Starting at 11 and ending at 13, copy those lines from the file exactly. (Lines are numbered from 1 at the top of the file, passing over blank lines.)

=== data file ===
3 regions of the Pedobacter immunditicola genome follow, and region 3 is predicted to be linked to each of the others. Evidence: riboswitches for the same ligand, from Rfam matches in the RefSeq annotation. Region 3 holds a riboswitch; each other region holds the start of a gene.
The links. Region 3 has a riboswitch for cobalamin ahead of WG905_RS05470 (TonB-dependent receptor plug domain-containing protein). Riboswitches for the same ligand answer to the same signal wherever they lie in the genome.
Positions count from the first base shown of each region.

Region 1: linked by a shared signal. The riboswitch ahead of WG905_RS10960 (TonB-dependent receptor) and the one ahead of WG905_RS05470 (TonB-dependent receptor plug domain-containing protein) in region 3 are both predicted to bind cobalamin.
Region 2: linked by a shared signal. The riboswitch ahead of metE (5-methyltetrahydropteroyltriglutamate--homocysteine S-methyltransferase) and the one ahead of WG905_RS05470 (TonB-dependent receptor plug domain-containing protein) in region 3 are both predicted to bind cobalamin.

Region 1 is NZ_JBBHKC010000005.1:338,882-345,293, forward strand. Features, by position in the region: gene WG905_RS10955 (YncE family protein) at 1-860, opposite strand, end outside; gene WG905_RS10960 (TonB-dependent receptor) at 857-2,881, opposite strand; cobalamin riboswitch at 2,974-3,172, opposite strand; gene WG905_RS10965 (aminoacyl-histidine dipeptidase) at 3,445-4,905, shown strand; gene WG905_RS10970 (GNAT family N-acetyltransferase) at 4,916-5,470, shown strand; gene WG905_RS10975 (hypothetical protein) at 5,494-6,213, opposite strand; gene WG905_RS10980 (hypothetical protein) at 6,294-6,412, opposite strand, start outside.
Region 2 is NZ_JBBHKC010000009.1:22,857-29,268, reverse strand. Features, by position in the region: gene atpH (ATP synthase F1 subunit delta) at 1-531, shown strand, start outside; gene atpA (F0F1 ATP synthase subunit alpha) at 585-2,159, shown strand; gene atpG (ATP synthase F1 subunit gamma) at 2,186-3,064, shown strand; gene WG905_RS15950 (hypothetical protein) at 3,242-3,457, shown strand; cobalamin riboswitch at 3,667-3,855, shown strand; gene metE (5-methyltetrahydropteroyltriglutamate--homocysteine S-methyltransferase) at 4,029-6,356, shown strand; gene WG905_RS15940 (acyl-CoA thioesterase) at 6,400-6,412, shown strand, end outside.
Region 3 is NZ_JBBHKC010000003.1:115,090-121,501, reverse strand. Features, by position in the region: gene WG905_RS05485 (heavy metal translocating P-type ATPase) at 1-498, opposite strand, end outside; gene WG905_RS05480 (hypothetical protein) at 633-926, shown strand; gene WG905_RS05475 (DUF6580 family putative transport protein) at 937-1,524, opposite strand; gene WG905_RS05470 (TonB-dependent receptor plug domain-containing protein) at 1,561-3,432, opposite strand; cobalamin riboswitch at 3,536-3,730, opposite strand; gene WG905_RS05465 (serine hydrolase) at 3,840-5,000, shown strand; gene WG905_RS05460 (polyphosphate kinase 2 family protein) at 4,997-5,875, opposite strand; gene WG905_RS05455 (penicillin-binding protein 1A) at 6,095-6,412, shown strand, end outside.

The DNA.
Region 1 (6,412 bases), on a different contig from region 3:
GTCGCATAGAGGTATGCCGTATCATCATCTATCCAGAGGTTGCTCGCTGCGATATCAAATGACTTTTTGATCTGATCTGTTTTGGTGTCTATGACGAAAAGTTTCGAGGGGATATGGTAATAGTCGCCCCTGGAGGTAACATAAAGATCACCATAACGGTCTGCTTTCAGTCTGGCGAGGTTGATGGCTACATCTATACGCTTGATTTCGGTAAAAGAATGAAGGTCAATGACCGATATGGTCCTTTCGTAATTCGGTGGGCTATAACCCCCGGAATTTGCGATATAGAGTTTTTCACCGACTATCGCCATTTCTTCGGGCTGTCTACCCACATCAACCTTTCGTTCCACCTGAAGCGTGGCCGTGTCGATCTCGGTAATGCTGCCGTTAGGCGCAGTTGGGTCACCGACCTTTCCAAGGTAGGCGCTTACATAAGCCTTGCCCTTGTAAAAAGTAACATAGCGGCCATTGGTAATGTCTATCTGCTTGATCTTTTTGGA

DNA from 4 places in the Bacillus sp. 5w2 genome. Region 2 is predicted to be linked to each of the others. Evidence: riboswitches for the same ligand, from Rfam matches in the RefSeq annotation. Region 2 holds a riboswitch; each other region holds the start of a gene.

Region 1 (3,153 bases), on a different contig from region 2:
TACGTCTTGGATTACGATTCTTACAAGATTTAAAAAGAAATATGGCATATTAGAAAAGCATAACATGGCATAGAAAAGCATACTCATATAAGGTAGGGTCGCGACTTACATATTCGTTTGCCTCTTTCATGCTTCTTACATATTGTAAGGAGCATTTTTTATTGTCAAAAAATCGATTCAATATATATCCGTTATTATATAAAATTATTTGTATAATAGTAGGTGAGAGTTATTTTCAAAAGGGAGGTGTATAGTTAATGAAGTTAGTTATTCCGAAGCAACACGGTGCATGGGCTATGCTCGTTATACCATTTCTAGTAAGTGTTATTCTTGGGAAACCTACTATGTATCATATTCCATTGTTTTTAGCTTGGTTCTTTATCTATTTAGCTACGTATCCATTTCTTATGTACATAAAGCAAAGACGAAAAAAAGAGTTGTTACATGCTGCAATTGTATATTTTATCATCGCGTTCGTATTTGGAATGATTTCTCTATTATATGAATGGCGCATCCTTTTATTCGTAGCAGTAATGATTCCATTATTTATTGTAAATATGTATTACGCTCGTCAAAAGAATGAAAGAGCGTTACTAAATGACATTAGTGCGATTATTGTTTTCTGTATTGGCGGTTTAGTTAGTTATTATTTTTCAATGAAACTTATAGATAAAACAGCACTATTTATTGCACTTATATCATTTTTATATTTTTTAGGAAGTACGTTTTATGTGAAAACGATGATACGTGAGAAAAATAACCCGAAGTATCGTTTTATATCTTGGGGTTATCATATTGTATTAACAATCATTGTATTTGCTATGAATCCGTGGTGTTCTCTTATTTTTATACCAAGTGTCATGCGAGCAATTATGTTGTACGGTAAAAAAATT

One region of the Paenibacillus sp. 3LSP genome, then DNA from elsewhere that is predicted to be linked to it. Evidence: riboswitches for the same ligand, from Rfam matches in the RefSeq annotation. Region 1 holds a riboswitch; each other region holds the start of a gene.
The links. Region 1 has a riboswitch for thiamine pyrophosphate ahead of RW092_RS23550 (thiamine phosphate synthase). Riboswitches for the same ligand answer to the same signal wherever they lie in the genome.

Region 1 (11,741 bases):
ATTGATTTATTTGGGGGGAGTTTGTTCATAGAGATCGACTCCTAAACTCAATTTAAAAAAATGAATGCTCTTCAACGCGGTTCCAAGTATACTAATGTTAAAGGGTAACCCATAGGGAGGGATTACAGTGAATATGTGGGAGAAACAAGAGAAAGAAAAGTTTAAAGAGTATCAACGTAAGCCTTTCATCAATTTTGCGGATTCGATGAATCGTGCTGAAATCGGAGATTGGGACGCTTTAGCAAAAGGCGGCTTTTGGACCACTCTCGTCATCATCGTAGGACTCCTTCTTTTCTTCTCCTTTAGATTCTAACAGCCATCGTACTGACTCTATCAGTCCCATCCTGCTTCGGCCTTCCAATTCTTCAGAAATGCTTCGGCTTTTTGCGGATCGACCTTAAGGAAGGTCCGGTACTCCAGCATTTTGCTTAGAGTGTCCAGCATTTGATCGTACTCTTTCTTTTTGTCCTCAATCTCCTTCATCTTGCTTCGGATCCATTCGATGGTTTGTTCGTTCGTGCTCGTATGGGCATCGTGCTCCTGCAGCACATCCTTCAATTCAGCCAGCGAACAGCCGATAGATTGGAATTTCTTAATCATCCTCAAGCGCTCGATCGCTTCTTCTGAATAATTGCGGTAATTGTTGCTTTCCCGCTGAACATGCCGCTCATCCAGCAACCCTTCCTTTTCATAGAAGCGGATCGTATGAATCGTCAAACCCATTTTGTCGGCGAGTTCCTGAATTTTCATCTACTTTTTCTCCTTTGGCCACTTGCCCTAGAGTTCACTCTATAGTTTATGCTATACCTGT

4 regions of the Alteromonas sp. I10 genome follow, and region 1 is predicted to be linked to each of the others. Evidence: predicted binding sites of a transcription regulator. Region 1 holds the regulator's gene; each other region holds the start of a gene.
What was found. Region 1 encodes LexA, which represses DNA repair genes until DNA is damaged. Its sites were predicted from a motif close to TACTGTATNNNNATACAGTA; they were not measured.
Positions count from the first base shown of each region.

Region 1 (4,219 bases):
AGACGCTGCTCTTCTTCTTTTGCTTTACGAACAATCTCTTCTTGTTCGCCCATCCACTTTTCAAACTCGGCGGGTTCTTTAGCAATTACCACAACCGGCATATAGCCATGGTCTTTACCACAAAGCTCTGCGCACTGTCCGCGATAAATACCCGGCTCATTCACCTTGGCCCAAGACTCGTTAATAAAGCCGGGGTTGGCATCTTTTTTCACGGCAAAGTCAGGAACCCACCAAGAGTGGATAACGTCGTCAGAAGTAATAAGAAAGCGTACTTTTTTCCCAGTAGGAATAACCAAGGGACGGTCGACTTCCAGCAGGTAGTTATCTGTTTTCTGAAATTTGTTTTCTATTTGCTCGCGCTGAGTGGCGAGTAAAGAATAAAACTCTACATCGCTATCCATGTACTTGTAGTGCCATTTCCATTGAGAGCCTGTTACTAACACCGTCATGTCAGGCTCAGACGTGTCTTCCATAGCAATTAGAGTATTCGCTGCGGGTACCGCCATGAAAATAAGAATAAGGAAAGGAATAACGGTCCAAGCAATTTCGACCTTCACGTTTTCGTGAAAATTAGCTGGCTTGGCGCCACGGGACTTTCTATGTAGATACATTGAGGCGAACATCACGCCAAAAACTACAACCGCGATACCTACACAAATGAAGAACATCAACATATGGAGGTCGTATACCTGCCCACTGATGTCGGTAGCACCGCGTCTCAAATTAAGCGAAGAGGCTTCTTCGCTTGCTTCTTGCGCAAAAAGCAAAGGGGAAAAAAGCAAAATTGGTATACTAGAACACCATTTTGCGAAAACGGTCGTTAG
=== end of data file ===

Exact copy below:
GTCGCATAGAGGTATGCCGTATCATCATCTATCCAGAGGTTGCTCGCTGCGATATCAAATGACTTTTTGATCTGATCTGTTTTGGTGTCTATGACGAAAAGTTTCGAGGGGATATGGTAATAGTCGCCCCTGGAGGTAACATAAAGATCACCATAACGGTCTGCTTTCAGTCTGGCGAGGTTGATGGCTACATCTATACGCTTGATTTCGGTAAAAGAATGAAGGTCAATGACCGATATGGTCCTTTCGTAATTCGGTGGGCTATAACCCCCGGAATTTGCGATATAGAGTTTTTCACCGACTATCGCCATTTCTTCGGGCTGTCTACCCACATCAACCTTTCGTTCCACCTGAAGCGTGGCCGTGTCGATCTCGGTAATGCTGCCGTTAGGCGCAGTTGGGTCACCGACCTTTCCAAGGTAGGCGCTTACATAAGCCTTGCCCTTGTAAAAAGTAACATAGCGGCCATTGGTAATGTCTATCTGCTTGATCTTTTTGGA

DNA from 4 places in the Bacillus sp. 5w2 genome. Region 2 is predicted to be linked to each of the others. Evidence: riboswitches for the same ligand, from Rfam matches in the RefSeq annotation. Region 2 holds a riboswitch; each other region holds the start of a gene.

Region 1 (3,153 bases), on a different contig from region 2: